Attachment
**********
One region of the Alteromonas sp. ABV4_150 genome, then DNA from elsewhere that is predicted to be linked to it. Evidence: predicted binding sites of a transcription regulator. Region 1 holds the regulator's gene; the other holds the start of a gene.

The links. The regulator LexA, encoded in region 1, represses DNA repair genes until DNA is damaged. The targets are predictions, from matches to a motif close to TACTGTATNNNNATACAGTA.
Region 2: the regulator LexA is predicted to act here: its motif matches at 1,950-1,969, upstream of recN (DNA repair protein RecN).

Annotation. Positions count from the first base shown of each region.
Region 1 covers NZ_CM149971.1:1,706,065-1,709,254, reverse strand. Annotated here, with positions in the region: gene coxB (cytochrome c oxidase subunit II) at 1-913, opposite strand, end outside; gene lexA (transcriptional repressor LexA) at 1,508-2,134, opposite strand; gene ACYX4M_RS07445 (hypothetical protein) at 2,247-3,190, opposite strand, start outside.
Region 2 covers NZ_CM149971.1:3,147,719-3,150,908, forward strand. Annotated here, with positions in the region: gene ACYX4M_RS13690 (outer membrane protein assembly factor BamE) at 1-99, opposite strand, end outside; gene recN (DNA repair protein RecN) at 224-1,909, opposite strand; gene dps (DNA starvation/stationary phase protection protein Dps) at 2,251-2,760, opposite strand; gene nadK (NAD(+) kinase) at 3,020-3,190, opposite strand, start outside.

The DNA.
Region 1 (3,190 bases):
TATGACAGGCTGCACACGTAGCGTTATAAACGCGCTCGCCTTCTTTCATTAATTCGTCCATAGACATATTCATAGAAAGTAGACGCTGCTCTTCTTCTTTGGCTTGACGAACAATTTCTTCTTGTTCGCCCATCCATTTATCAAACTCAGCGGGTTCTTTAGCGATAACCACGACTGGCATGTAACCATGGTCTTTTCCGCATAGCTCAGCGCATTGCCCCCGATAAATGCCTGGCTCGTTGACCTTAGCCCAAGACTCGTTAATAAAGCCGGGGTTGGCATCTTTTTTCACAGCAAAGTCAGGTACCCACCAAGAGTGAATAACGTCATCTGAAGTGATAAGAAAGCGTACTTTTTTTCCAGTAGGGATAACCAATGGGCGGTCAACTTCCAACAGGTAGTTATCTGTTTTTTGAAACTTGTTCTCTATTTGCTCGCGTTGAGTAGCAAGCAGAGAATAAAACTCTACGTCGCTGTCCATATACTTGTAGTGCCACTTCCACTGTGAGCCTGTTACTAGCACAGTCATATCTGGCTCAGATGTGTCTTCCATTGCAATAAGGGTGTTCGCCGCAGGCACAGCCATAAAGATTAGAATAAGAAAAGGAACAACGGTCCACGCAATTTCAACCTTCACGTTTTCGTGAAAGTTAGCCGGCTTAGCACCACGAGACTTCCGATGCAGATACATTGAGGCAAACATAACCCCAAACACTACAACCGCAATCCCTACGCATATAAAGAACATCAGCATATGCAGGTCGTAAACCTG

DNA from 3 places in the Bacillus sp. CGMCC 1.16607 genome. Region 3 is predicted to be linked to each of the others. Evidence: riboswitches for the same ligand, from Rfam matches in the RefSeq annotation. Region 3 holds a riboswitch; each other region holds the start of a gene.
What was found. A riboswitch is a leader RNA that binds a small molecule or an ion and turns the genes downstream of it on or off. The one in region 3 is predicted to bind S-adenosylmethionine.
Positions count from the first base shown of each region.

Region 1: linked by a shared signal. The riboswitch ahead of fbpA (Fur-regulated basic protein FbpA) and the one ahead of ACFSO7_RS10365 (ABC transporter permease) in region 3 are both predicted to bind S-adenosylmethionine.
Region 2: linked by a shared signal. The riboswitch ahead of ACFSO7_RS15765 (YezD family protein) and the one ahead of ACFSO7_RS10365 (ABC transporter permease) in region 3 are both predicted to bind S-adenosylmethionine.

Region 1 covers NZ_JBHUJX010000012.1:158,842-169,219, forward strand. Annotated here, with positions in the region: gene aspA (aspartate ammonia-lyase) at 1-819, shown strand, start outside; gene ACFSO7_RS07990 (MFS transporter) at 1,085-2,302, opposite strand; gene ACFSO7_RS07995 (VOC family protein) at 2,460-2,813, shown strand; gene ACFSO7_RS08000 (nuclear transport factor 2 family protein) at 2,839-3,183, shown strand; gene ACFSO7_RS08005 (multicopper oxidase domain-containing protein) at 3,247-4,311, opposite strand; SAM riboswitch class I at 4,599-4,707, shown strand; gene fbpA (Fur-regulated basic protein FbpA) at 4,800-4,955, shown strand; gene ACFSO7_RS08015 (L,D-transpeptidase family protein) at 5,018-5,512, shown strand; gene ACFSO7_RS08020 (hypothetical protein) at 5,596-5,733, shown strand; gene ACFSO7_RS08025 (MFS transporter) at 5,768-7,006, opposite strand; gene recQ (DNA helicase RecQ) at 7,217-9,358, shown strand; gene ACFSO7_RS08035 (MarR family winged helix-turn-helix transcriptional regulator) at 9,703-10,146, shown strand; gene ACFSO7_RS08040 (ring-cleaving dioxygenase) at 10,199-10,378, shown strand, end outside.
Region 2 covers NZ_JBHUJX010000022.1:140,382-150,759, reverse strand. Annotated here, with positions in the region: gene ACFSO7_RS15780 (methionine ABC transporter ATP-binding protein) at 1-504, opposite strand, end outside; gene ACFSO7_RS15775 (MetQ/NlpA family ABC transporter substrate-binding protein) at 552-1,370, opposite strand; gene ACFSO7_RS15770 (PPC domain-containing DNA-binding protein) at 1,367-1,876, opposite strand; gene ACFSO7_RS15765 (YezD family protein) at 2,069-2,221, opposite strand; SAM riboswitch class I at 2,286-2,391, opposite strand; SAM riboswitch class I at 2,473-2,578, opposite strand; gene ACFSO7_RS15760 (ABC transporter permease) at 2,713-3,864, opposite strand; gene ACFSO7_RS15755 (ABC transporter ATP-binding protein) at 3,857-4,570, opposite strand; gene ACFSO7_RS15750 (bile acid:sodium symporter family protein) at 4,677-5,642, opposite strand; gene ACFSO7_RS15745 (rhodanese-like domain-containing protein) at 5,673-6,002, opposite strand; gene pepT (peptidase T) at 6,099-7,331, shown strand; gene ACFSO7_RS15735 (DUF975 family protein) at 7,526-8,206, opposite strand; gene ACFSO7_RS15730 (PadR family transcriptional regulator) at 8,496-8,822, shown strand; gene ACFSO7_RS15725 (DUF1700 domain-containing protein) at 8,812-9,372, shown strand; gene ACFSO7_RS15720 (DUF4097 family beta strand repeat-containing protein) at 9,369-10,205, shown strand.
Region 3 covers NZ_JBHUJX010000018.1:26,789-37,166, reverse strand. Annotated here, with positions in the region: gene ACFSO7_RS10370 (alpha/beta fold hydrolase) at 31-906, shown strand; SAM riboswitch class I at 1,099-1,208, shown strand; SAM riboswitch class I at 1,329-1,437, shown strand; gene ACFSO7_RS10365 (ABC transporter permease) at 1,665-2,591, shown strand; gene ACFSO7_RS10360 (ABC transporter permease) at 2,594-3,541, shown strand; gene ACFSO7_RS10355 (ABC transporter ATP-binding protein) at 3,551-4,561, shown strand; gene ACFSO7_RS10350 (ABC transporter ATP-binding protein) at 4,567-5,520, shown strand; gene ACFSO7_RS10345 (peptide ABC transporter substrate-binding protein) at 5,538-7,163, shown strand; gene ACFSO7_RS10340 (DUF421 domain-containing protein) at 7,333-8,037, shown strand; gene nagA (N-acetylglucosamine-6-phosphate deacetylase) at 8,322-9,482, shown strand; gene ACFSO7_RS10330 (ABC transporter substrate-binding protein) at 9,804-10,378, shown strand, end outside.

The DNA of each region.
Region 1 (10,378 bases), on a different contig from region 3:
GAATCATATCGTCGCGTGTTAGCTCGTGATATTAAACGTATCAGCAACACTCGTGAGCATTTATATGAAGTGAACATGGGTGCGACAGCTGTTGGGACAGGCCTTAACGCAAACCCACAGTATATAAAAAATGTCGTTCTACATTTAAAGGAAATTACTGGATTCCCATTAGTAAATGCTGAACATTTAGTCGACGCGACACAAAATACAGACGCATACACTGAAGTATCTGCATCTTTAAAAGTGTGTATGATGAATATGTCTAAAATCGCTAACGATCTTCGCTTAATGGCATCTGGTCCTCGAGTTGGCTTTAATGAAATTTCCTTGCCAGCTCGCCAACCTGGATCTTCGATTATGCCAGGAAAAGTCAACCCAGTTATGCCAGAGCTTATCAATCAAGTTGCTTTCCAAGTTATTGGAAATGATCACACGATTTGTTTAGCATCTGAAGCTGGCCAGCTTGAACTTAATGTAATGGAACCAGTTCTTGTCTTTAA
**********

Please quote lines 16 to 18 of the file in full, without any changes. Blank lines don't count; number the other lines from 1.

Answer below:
Region 2 covers NZ_JBHUJX010000022.1:140,382-150,759, reverse strand. Annotated here, with positions in the region: gene ACFSO7_RS15780 (methionine ABC transporter ATP-binding protein) at 1-504, opposite strand, end outside; gene ACFSO7_RS15775 (MetQ/NlpA family ABC transporter substrate-binding protein) at 552-1,370, opposite strand; gene ACFSO7_RS15770 (PPC domain-containing DNA-binding protein) at 1,367-1,876, opposite strand; gene ACFSO7_RS15765 (YezD family protein) at 2,069-2,221, opposite strand; SAM riboswitch class I at 2,286-2,391, opposite strand; SAM riboswitch class I at 2,473-2,578, opposite strand; gene ACFSO7_RS15760 (ABC transporter permease) at 2,713-3,864, opposite strand; gene ACFSO7_RS15755 (ABC transporter ATP-binding protein) at 3,857-4,570, opposite strand; gene ACFSO7_RS15750 (bile acid:sodium symporter family protein) at 4,677-5,642, opposite strand; gene ACFSO7_RS15745 (rhodanese-like domain-containing protein) at 5,673-6,002, opposite strand; gene pepT (peptidase T) at 6,099-7,331, shown strand; gene ACFSO7_RS15735 (DUF975 family protein) at 7,526-8,206, opposite strand; gene ACFSO7_RS15730 (PadR family transcriptional regulator) at 8,496-8,822, shown strand; gene ACFSO7_RS15725 (DUF1700 domain-containing protein) at 8,812-9,372, shown strand; gene ACFSO7_RS15720 (DUF4097 family beta strand repeat-containing protein) at 9,369-10,205, shown strand.
Region 3 covers NZ_JBHUJX010000018.1:26,789-37,166, reverse strand. Annotated here, with positions in the region: gene ACFSO7_RS10370 (alpha/beta fold hydrolase) at 31-906, shown strand; SAM riboswitch class I at 1,099-1,208, shown strand; SAM riboswitch class I at 1,329-1,437, shown strand; gene ACFSO7_RS10365 (ABC transporter permease) at 1,665-2,591, shown strand; gene ACFSO7_RS10360 (ABC transporter permease) at 2,594-3,541, shown strand; gene ACFSO7_RS10355 (ABC transporter ATP-binding protein) at 3,551-4,561, shown strand; gene ACFSO7_RS10350 (ABC transporter ATP-binding protein) at 4,567-5,520, shown strand; gene ACFSO7_RS10345 (peptide ABC transporter substrate-binding protein) at 5,538-7,163, shown strand; gene ACFSO7_RS10340 (DUF421 domain-containing protein) at 7,333-8,037, shown strand; gene nagA (N-acetylglucosamine-6-phosphate deacetylase) at 8,322-9,482, shown strand; gene ACFSO7_RS10330 (ABC transporter substrate-binding protein) at 9,804-10,378, shown strand, end outside.

The DNA of each region.